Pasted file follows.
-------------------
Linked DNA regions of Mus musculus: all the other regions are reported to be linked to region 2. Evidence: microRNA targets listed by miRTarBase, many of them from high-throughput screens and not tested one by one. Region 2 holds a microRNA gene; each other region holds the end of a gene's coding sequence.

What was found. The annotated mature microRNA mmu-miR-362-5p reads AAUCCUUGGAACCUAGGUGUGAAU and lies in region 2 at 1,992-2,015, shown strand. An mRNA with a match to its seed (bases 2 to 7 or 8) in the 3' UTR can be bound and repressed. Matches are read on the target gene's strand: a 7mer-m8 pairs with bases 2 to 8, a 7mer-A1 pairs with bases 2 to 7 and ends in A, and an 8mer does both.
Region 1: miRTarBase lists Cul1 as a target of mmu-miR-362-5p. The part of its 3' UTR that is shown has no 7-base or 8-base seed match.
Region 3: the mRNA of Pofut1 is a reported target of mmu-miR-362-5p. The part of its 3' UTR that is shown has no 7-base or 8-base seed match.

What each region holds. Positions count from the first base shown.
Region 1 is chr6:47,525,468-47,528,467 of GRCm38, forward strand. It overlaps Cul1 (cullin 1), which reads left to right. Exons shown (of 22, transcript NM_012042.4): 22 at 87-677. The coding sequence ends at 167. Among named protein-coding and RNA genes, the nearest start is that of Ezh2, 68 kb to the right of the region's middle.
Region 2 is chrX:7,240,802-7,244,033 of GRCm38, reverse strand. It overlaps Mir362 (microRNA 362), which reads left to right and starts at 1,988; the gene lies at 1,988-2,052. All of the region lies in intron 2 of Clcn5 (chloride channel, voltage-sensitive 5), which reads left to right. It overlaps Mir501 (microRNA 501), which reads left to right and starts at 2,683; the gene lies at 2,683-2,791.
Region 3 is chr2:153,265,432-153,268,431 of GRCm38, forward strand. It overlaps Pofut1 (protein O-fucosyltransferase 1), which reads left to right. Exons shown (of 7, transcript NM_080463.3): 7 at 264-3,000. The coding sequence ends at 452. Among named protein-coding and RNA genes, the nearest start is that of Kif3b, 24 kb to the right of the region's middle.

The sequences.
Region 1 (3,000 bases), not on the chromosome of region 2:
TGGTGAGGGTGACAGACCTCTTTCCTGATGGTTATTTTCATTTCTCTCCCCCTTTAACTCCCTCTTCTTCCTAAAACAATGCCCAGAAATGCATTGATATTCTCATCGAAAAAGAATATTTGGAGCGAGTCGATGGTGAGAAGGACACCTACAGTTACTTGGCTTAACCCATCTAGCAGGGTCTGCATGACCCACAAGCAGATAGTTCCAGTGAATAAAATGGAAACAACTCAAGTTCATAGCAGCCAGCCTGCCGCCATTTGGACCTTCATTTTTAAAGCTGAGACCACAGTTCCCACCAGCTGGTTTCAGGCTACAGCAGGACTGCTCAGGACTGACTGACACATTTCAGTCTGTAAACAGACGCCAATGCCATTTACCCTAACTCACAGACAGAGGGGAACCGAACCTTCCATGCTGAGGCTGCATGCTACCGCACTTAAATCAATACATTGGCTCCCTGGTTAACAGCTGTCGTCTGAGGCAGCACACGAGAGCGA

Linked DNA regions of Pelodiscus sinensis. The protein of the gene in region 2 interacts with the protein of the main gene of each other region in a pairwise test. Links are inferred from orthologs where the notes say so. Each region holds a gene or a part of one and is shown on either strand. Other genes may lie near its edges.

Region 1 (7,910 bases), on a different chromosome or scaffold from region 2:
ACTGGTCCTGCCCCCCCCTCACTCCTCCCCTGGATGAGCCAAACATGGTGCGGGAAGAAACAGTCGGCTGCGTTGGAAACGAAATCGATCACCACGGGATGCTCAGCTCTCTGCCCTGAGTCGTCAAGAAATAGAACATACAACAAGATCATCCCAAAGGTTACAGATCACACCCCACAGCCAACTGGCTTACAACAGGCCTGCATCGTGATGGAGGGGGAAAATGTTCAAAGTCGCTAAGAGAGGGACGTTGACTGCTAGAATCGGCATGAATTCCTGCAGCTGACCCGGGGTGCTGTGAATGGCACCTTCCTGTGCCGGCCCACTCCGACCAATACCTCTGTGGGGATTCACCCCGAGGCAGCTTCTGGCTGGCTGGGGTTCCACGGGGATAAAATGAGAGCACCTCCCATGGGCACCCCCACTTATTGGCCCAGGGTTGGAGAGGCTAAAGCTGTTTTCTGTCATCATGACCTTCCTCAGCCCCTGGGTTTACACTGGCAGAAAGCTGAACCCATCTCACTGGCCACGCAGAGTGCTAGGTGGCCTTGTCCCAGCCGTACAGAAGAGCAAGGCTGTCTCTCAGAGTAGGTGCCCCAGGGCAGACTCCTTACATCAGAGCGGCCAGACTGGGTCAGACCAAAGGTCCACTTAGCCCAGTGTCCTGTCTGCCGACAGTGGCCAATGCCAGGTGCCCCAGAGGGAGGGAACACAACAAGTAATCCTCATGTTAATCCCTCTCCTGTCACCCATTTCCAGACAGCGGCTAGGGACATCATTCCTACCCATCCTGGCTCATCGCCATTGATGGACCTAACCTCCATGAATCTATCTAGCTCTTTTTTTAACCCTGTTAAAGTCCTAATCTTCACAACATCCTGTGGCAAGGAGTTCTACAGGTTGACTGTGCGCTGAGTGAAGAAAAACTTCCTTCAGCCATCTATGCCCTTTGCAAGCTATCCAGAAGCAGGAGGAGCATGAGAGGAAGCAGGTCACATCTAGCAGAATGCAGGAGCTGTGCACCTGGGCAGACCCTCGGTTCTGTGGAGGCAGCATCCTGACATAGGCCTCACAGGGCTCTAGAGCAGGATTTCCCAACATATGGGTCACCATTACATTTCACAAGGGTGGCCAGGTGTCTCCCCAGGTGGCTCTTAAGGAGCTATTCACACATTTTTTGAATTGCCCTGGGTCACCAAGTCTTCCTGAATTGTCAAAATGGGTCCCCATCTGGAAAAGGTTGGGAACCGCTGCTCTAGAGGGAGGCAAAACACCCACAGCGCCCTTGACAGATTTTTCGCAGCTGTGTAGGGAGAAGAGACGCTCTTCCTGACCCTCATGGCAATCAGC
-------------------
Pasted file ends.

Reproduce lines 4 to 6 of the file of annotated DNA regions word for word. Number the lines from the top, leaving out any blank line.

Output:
Region 3: the mRNA of Pofut1 is a reported target of mmu-miR-362-5p. The part of its 3' UTR that is shown has no 7-base or 8-base seed match.

What each region holds. Positions count from the first base shown.
Region 1 is chr6:47,525,468-47,528,467 of GRCm38, forward strand. It overlaps Cul1 (cullin 1), which reads left to right. Exons shown (of 22, transcript NM_012042.4): 22 at 87-677. The coding sequence ends at 167. Among named protein-coding and RNA genes, the nearest start is that of Ezh2, 68 kb to the right of the region's middle.